ESPA's newsletter has a new feature, Ask Project ACTION, which poses a practical query from a person with a mobility disability. This month's question and answer are about who is responsible for snow removal at bus stops. For the person writing in, this is an important issue because he or she is afraid that ice and snow at the stop will interfere with walking with a cane (though rubber tips have no traction on ice) and cause a fall.

Local Stories - Coordination

In Campbell County , WY., coordination is moving forward. The Basin Radio Network reports that a team of organizations are working together on a coordination plan, one of the first steps of which is to educate and seek support from local political leaders. The article, Group works to coordinate public transportation, lists the organizations involved and goes into detail about the near-term plan. Staff from the team of organizations attended the recent Colorado/Wyoming Institute for Coordination held in November 2011.

Like many communities, Yuma County, AZ., is experiencing reductions in transit service. For people with disabilities, these cuts are significant because there are limited or no transportation alternatives available. Dial-A-Ride alternative arranged, an article on the YumaSun website, tells the story of a woman who retired early due to a disability and what dial-a-ride cutbacks, ADA transportation rules, and non-profit efforts have meant for her.

NYC Engages Riders - And They Have Opinions

Miracles do happen and one is going on in my hometown of New York (that's the city). The New York Times reports that subway announcements may be suggested by the public. The comments, with suggested announcements, are the best part. Warning: Some of the comments to the New York Times article have a biting, NYC humor. Other comments suggesting announcements are charming, such as requests for facts about construction of famous buildings, sports scores, and fanciful destinations (platform 9 3/4 was one; anyone heading to Hogwarts?). My favorite announcements when I lived in New York were on the D train, when it was still the Brighton Line. When the train left the city, a conductor every evening would declare that we were entering the bee-bopping borough of Brooklyn. How right he was.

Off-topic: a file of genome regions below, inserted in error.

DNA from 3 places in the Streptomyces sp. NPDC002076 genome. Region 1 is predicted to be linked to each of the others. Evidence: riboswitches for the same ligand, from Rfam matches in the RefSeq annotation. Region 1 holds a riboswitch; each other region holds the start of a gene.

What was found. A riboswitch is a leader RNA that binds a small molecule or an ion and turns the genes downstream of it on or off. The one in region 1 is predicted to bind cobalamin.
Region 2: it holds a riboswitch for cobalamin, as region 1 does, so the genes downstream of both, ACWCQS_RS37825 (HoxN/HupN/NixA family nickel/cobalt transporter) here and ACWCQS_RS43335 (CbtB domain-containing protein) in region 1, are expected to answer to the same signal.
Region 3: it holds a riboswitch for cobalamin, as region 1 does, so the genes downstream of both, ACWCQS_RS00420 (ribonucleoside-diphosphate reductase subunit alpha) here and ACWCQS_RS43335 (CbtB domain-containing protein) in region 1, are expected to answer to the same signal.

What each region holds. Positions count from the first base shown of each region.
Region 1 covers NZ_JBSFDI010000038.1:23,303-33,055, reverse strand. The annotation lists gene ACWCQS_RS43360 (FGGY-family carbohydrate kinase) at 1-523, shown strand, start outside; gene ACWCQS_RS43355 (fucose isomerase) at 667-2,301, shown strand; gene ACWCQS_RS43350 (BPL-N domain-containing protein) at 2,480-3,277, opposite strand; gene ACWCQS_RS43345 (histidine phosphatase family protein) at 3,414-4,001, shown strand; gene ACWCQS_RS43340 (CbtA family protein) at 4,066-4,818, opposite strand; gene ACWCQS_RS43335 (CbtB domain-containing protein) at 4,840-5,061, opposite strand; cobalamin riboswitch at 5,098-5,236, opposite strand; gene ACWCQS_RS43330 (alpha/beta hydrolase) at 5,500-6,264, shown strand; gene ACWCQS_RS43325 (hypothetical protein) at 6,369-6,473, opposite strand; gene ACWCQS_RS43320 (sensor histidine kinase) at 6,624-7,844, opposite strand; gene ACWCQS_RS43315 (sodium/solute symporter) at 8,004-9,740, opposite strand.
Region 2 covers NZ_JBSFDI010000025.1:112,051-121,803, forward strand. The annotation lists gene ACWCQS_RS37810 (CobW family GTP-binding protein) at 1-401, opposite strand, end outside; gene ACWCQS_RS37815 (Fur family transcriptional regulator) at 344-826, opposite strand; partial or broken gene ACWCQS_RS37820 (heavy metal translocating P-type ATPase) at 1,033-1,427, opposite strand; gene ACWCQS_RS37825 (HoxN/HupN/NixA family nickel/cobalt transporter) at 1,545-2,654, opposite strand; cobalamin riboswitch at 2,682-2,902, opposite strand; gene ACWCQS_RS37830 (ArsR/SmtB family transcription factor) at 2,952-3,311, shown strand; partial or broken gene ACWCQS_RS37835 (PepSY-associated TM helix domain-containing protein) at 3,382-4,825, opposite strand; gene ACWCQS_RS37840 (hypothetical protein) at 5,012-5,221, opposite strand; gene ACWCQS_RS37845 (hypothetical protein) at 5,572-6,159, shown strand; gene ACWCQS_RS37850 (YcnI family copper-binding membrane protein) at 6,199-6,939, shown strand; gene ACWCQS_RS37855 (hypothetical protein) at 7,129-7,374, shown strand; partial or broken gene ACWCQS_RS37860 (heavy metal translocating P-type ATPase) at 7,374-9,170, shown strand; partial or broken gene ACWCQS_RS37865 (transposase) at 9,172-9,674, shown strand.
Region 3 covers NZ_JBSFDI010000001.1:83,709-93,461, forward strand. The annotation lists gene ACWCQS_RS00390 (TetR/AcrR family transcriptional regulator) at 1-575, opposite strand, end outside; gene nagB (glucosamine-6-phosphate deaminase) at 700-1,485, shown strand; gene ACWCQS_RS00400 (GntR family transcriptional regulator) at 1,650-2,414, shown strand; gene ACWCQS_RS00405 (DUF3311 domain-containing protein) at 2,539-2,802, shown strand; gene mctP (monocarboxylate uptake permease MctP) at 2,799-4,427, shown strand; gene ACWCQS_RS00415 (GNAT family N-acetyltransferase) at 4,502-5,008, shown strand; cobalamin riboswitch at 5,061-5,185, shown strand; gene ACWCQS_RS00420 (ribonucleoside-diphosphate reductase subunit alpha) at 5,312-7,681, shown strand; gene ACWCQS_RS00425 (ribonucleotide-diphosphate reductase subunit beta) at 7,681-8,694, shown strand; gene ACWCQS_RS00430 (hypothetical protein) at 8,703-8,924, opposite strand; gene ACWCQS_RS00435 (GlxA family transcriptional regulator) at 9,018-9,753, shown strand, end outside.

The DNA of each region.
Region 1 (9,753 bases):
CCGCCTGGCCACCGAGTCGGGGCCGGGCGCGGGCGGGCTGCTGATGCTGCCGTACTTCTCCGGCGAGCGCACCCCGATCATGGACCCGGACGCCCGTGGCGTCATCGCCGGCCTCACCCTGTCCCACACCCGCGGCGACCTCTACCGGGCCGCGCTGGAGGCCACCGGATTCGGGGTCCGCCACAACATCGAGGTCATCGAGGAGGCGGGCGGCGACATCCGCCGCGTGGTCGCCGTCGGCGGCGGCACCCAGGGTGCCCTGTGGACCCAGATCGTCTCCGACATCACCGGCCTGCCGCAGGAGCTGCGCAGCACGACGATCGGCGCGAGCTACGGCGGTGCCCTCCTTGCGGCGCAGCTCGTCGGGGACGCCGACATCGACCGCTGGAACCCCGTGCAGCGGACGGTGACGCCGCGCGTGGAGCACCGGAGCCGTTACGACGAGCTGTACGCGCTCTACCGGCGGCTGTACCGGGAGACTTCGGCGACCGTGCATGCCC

Tuesday, February 7, 2012

Mobility Management Webinars Very Soon

Partnership for Mobility Management
Performance Measures for Mobility Managers - Feb. 9 webinar. This webinar will discuss performance measures as they relate specifically to mobility management. It will cover the state of performance measurement of mobility management programs and where there is room for improvement. Speakers include one of our regional ambassadors and authors of Performance Measures for Public Transit Mobility Management, a national survey of the current use and types of performance measures for mobility management. The Texas Transportation Institute (TTI) study offers recommendations that will support mobility management programs in telling their stories and providing evidence of their value.

Easter Seals Project ACTION
Connecting CILs and Mobility Managers for Accessible Transportation - Feb. 29. The webinar will explore ESPA's work to strengthen the link between the disability community, specifically independent living centers, and mobility management programs.